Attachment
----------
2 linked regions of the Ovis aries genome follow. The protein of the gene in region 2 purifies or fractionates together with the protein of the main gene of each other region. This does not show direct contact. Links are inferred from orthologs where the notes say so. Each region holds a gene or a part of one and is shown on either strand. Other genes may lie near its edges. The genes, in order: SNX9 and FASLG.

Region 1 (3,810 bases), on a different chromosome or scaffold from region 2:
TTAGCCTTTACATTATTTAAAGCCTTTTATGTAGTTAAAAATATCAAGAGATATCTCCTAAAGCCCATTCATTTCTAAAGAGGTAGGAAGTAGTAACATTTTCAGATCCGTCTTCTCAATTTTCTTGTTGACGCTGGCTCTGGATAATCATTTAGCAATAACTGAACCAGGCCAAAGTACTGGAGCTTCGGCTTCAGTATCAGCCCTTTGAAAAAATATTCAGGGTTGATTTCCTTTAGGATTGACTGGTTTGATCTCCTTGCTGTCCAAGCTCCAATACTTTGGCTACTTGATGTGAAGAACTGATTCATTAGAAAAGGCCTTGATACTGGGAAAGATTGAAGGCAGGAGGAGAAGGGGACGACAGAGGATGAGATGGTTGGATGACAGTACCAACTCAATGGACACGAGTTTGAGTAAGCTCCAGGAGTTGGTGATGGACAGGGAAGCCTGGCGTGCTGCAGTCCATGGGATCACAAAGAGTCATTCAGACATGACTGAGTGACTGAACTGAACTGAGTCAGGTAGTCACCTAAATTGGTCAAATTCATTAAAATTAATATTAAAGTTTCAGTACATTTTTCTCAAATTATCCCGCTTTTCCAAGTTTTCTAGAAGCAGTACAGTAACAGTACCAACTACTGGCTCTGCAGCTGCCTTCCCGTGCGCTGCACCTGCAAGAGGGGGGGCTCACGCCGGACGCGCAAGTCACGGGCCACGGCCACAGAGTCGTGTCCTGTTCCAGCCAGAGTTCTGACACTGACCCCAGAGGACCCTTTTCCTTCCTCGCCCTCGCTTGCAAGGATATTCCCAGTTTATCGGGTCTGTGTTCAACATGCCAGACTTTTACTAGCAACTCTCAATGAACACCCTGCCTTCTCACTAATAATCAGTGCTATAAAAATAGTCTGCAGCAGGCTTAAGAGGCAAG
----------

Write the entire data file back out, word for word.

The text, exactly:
2 linked regions of the Ovis aries genome follow. The protein of the gene in region 2 purifies or fractionates together with the protein of the main gene of each other region. This does not show direct contact. Links are inferred from orthologs where the notes say so. Each region holds a gene or a part of one and is shown on either strand. Other genes may lie near its edges. The genes, in order: SNX9 and FASLG.

Region 1 (3,810 bases), on a different chromosome or scaffold from region 2:
TTAGCCTTTACATTATTTAAAGCCTTTTATGTAGTTAAAAATATCAAGAGATATCTCCTAAAGCCCATTCATTTCTAAAGAGGTAGGAAGTAGTAACATTTTCAGATCCGTCTTCTCAATTTTCTTGTTGACGCTGGCTCTGGATAATCATTTAGCAATAACTGAACCAGGCCAAAGTACTGGAGCTTCGGCTTCAGTATCAGCCCTTTGAAAAAATATTCAGGGTTGATTTCCTTTAGGATTGACTGGTTTGATCTCCTTGCTGTCCAAGCTCCAATACTTTGGCTACTTGATGTGAAGAACTGATTCATTAGAAAAGGCCTTGATACTGGGAAAGATTGAAGGCAGGAGGAGAAGGGGACGACAGAGGATGAGATGGTTGGATGACAGTACCAACTCAATGGACACGAGTTTGAGTAAGCTCCAGGAGTTGGTGATGGACAGGGAAGCCTGGCGTGCTGCAGTCCATGGGATCACAAAGAGTCATTCAGACATGACTGAGTGACTGAACTGAACTGAGTCAGGTAGTCACCTAAATTGGTCAAATTCATTAAAATTAATATTAAAGTTTCAGTACATTTTTCTCAAATTATCCCGCTTTTCCAAGTTTTCTAGAAGCAGTACAGTAACAGTACCAACTACTGGCTCTGCAGCTGCCTTCCCGTGCGCTGCACCTGCAAGAGGGGGGGCTCACGCCGGACGCGCAAGTCACGGGCCACGGCCACAGAGTCGTGTCCTGTTCCAGCCAGAGTTCTGACACTGACCCCAGAGGACCCTTTTCCTTCCTCGCCCTCGCTTGCAAGGATATTCCCAGTTTATCGGGTCTGTGTTCAACATGCCAGACTTTTACTAGCAACTCTCAATGAACACCCTGCCTTCTCACTAATAATCAGTGCTATAAAAATAGTCTGCAGCAGGCTTAAGAGGCAAG